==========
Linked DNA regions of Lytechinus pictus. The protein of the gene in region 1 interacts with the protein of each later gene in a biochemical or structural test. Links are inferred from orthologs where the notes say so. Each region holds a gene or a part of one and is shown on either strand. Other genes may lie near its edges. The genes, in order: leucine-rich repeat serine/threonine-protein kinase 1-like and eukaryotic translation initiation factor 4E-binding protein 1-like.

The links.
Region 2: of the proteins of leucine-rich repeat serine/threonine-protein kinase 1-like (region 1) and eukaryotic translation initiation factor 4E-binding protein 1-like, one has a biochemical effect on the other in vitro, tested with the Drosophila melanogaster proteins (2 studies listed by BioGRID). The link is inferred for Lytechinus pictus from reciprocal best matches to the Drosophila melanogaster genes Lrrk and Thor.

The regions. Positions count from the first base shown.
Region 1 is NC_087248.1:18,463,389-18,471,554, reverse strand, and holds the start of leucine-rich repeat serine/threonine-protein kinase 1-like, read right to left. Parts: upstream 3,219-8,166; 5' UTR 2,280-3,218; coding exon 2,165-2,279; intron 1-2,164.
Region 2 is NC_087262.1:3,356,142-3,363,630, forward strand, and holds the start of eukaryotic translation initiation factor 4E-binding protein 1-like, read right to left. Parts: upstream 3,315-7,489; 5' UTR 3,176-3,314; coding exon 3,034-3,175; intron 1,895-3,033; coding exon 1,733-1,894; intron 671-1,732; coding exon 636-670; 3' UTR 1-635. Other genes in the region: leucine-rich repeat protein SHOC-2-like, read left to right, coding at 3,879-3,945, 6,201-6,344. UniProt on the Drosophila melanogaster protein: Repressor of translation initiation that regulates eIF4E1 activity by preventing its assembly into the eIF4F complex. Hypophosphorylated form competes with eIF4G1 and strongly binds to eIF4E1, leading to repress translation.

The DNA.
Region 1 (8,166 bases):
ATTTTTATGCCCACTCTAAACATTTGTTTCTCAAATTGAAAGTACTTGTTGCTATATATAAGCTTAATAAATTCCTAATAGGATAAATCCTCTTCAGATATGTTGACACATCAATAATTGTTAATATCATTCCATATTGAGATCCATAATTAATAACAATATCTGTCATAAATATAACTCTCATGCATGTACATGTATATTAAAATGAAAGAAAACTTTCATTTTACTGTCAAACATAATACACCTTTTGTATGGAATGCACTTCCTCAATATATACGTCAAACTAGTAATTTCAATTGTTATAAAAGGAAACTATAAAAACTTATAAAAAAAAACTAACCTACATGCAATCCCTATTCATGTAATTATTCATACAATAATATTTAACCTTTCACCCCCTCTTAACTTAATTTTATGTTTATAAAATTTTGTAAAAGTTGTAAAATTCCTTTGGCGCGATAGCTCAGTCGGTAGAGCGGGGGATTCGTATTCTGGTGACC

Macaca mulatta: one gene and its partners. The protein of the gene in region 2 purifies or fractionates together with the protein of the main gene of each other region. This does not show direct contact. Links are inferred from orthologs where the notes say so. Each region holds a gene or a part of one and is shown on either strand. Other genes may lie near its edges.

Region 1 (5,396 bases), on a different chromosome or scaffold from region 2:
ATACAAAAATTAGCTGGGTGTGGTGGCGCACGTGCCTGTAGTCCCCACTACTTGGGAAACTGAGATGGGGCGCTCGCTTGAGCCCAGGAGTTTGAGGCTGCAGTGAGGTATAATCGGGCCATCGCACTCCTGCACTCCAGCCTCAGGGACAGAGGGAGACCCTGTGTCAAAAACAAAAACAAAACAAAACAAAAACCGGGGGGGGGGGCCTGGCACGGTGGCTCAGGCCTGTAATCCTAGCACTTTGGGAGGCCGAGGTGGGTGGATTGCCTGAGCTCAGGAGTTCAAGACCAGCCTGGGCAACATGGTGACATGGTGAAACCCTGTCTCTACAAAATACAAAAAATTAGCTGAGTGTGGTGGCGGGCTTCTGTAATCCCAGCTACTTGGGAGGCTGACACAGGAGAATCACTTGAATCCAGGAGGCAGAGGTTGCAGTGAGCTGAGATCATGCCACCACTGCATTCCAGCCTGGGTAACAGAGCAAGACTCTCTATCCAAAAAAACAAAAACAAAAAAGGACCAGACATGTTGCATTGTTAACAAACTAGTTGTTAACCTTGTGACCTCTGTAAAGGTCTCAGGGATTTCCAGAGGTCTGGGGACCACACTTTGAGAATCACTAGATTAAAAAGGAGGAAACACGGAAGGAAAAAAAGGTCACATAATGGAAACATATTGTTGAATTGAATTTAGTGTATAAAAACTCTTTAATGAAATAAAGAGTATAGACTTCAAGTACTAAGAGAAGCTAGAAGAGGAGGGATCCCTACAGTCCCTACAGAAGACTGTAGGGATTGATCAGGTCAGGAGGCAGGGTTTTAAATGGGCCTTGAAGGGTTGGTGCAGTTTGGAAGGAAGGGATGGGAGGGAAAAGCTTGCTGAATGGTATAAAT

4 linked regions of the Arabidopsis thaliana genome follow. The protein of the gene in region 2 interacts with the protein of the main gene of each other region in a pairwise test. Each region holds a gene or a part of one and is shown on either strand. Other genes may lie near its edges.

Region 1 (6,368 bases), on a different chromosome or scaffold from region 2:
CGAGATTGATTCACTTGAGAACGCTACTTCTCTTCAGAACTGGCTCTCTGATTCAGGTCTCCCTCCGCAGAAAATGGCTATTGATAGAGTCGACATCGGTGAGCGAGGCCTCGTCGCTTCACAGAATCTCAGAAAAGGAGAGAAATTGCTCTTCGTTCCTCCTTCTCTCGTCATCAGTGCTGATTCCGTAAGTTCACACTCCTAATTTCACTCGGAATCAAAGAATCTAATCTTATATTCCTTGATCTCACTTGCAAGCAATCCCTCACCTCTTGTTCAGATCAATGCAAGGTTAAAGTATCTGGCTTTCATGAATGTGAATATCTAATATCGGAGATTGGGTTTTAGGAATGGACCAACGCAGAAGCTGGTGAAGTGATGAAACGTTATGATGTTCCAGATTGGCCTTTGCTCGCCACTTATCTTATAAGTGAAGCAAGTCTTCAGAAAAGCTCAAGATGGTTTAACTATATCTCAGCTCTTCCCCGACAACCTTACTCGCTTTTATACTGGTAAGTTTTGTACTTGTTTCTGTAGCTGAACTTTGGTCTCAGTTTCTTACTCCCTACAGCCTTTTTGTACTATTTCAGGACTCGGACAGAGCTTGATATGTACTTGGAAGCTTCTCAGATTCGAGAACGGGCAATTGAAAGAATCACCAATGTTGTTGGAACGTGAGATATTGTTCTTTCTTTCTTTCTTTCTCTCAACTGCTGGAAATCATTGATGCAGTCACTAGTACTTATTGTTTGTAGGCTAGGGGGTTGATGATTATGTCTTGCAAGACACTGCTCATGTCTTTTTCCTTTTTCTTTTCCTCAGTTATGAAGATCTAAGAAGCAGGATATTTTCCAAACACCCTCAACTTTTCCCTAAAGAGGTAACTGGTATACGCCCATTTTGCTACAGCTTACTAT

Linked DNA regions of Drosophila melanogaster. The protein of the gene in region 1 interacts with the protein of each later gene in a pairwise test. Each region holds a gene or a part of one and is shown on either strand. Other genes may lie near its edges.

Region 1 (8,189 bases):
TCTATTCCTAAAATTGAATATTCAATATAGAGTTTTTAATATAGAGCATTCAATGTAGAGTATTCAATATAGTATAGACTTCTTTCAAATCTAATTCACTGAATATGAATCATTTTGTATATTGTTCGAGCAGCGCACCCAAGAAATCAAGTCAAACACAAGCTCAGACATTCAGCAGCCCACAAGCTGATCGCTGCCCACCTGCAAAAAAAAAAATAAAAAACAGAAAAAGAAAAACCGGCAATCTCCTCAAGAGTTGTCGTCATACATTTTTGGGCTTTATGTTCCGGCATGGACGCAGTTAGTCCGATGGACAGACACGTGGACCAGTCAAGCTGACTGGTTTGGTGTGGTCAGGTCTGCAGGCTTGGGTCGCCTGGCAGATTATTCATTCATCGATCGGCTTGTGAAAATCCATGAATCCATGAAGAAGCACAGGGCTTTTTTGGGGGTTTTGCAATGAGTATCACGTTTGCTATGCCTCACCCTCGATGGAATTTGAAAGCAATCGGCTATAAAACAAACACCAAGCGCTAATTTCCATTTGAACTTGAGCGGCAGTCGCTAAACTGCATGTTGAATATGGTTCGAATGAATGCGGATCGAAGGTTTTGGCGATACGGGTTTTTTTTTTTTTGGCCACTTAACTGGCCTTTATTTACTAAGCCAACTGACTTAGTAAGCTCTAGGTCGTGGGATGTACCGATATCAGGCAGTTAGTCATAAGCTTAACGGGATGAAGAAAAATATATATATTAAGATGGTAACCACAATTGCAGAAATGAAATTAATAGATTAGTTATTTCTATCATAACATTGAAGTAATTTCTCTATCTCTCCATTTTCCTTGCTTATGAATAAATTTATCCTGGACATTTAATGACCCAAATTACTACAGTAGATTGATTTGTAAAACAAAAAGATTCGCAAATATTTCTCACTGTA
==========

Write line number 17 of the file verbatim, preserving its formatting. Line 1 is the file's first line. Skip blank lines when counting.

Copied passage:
Region 1 (8,189 bases):